The Amateur Games New Rules
Autumn time in amateur football is arguably the finest period you can experience as a player. The competitive stuff starts, the nights roll in and the fair-weather players begin to slowly vanish, not to be seen again till late March.
Traditionally, you can get to the end of October having played very few league games, as the first three months of the campaign are littered with cup ties from countless different competitions. You may have played the first couple of games in the national cup trophies and, if lucky enough to still be in one or even both, would usually around this time be getting excited about the potential for a far-off away trip that involves a bus trip and a return home swally – no matter the result!
Those days seem like a lifetime ago!
12 months is a long time in football and unfortunately the amateur level is now sauntering into an eighth month without any competitive action in most leagues around the country.
The game has flattered to deceive on its restart a few times but is still none the wiser as to where it goes from here.
It seems to be a question of if it will return, not when.
Taste of the action
It seems now that the three or four weeks afforded to the game at this level from mid-September to early October was something of a false dawn. A hope that has cruelly been snatched from grasp. Like chatting up a burd at the bar only for her to go with someone else – so I’ve heard.
So, let’s just assume at this point that September was the game’s only remaining taste of football for 2020. How much did it differ from the same time last year?
Players, coaches and committees returned to an amateur scene almost unrecognisable to the one they had left in March. New rules, restrictions and regulations meant that everyone associated with a club was on trial from a government it seemed just looking for an excuse to shut the game down.
The main new requirement that had everyone talking was the changing rooms situation, or to be more accurate, the lack of changing rooms situation.
Players were being asked, no, being told, that if they wanted to play, they had to turn up and meet at the car park, where they would be given a strip and required to change either on the tarmac or in their car. This was manageable in the mild conditions that September offered, but at a stretch. Players were expected to do the same upon completion of the match, with no shower or cool down offered, just in the car and home as quickly as possible.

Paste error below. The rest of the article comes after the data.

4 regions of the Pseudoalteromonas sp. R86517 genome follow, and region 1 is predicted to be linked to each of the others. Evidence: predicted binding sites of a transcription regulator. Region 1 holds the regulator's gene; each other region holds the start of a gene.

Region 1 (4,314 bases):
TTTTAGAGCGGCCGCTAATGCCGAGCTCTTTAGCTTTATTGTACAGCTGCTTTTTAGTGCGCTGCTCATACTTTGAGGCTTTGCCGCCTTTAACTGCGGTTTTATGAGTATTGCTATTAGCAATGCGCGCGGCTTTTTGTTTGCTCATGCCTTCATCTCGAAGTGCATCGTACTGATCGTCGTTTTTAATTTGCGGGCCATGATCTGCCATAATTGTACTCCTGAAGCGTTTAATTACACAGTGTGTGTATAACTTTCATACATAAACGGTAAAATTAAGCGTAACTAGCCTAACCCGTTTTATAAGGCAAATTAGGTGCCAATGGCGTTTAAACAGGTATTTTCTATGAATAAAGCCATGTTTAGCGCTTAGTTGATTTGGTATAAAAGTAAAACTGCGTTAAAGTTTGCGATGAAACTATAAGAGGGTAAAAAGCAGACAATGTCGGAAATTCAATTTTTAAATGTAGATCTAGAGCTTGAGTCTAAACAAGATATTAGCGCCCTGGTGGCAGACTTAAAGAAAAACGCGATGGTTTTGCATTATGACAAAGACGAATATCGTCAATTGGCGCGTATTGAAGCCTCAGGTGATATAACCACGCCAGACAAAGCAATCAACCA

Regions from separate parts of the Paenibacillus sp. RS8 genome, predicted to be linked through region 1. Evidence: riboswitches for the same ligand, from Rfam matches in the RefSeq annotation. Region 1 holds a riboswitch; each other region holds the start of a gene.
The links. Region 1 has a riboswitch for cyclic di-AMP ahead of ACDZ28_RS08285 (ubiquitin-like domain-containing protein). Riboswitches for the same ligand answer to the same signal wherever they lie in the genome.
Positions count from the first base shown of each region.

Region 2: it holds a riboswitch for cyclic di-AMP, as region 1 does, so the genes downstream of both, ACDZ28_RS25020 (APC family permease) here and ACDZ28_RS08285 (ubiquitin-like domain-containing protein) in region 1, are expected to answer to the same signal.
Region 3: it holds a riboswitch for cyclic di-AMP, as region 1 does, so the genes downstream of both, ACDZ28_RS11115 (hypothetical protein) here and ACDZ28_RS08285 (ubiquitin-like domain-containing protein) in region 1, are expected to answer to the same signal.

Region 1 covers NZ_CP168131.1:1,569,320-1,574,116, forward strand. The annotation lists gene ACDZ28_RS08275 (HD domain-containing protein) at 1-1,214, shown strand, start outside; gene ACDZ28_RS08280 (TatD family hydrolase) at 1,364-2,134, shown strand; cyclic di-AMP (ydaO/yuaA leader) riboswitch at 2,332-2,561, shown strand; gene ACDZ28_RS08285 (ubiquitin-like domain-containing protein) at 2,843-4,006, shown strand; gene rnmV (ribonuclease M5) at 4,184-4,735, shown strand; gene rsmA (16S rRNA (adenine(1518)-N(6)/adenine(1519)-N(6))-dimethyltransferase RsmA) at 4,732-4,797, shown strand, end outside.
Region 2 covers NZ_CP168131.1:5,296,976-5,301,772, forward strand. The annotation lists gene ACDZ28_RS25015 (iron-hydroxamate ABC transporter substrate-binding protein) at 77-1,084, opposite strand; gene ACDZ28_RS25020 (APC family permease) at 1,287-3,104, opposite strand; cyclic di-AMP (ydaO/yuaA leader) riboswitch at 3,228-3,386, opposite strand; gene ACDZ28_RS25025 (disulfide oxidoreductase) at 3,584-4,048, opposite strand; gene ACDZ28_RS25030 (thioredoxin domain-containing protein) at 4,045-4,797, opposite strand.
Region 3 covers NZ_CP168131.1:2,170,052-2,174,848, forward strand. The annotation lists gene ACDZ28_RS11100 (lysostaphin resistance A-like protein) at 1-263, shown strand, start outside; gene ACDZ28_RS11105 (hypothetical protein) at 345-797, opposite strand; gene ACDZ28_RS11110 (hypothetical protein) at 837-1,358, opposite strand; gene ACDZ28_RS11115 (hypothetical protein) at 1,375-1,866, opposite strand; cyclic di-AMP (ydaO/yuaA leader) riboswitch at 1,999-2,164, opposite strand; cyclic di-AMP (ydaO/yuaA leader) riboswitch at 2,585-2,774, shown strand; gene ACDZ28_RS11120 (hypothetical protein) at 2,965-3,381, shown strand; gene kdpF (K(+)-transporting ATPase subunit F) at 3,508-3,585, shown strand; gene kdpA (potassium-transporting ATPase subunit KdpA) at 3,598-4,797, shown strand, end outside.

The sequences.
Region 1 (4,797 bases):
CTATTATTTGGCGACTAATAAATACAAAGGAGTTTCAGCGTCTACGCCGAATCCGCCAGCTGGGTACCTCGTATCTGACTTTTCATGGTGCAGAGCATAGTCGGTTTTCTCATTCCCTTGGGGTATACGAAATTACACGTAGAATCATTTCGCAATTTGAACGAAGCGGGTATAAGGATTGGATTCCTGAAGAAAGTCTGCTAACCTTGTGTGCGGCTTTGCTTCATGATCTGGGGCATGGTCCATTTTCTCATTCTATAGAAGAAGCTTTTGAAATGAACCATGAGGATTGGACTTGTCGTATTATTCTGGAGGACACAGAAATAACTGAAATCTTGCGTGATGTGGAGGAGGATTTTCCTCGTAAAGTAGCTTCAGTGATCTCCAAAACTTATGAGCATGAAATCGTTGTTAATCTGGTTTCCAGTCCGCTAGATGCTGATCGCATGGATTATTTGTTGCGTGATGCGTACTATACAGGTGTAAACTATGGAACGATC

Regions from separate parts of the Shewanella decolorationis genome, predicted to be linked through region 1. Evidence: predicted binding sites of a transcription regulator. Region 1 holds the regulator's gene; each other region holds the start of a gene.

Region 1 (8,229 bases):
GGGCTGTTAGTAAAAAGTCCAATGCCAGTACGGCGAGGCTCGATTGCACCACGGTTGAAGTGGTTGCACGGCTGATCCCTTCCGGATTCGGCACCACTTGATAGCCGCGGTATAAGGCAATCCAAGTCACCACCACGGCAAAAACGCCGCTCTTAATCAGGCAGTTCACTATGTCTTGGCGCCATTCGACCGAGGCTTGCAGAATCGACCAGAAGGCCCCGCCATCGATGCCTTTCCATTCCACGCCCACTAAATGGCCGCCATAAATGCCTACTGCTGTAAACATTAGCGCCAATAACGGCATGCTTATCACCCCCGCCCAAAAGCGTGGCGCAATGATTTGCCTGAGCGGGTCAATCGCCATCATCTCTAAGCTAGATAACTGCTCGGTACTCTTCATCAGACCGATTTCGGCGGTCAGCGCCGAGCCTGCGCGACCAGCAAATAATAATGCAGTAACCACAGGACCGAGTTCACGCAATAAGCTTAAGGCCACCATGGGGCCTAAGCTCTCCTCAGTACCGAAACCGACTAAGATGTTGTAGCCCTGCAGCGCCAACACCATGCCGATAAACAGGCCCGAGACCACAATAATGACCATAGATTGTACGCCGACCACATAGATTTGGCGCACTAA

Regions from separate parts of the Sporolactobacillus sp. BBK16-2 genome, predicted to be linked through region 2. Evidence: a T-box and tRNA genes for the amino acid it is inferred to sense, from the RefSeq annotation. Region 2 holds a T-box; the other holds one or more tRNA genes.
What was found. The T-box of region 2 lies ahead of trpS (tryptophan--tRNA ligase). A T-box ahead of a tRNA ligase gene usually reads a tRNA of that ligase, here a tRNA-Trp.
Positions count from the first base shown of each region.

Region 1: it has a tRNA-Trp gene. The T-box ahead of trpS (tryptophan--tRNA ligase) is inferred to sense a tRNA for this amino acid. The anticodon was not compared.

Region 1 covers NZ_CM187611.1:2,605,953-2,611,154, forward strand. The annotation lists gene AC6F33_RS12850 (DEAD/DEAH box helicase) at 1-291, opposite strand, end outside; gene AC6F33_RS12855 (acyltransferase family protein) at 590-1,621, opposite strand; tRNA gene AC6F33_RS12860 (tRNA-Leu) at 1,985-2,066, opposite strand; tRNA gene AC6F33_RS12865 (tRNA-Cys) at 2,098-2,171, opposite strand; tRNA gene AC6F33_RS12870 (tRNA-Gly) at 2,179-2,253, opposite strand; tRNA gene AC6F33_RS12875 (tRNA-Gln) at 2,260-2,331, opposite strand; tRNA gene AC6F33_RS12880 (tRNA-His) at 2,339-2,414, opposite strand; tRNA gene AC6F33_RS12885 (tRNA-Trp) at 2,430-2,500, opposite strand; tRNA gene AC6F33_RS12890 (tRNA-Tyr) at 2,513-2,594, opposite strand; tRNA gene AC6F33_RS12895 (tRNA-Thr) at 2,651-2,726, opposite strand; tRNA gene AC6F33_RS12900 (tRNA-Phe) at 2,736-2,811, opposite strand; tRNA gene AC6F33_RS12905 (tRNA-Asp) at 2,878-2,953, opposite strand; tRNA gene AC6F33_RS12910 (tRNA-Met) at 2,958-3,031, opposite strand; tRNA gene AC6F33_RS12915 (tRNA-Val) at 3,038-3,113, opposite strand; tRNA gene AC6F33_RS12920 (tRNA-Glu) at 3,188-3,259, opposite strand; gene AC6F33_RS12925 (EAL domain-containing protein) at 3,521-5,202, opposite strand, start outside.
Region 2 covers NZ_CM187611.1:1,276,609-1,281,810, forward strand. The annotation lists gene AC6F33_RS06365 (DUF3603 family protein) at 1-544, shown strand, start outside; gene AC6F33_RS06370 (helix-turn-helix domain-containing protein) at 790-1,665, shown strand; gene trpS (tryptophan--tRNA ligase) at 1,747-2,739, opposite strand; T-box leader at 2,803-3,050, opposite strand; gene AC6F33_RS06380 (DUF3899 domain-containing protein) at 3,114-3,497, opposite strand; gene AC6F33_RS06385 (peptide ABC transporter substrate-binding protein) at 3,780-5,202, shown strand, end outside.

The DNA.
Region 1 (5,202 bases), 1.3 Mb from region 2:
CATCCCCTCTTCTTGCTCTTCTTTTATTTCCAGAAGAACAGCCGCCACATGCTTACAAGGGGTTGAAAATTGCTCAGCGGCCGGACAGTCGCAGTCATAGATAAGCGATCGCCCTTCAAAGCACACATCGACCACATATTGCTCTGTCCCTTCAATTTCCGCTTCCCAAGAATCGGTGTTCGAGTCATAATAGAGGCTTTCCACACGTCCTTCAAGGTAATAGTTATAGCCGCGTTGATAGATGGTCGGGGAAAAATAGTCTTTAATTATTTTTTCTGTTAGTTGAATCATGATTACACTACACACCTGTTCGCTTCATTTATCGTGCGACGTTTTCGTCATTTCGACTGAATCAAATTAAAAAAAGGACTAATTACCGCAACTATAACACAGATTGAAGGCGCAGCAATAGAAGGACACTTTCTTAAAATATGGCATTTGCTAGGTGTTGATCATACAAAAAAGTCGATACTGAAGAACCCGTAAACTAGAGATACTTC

Traffic light bubbles
The next protocol placed to create a bubble-like safety net on the game was the creation of the red, amber and green zones around the pitch and venue. These were broken down like this:
Red Zone (on pitch) – Only 22 players and the referee are allowed in this area. No one else is allowed here. If physio needs to come on for any reason, they must wait for the referee to tell them it is safe to do so.
Amber zone (touchline) – No more than 9 subs are allowed in this zone, and maximum 4 coaches. Only registered people can be here, and everyone must be 2 metres apart. Subs need to be spaced apart, not bunched together. Absolutely cannot have spectators in this zone. If a member of the public decides to attempt to stop and watch, the Covid officer must politely ask them to remove themselves. If they refuse, then please report this after the match.
Green zone (facilities, car park etc). All members of the football team are allowed here.
This was when the matchday bubble was 49 people (two squads of 24, plus the ref). As the 2nd wave began to take hold, Sport Scotland, the government, and the SAFA held countless meetings, with the amateur association fighting hard to keep the game alive.
On the 28th September, another meeting was held, and the number was cut dramatically to 38, with only the home team required to provide a COVID officer and the referee being another. Meaning teams could only have a football team with 18 lads, including coaches! This was barely sustainable for clubs with even medium sized squads (rumour has it Sport Scotland wanted to either bin the whole season or make the bubble 31!).
The nominated COVID officer that was mandatory for each club was perhaps the most thankless task in this new age. Simply put, he or she had to play the bad guy. It was they who were responsible for all safety measures pre, during and post game time and it was they who could cancel, postpone or abandon a match if it was felt regulations weren’t being followed.
Other instructions included refs no longer accepting any paper team lines or even paper money, players restricted from travelling to games in the same car and all equipment such as nets, balls and goals to be sanitised at full-time. Clubs were told police would also be conducting spot checks to ensure all rules were being followed.
It’s hard to imagine if it was ever realistic for all these rules to be followed to the letter of the law if the season had managed to get going. I guess we may never know. One thing is for sure, that first sip of beer on a 12-hour Scottish Cup tie in 2021 will be the sweetest one of all.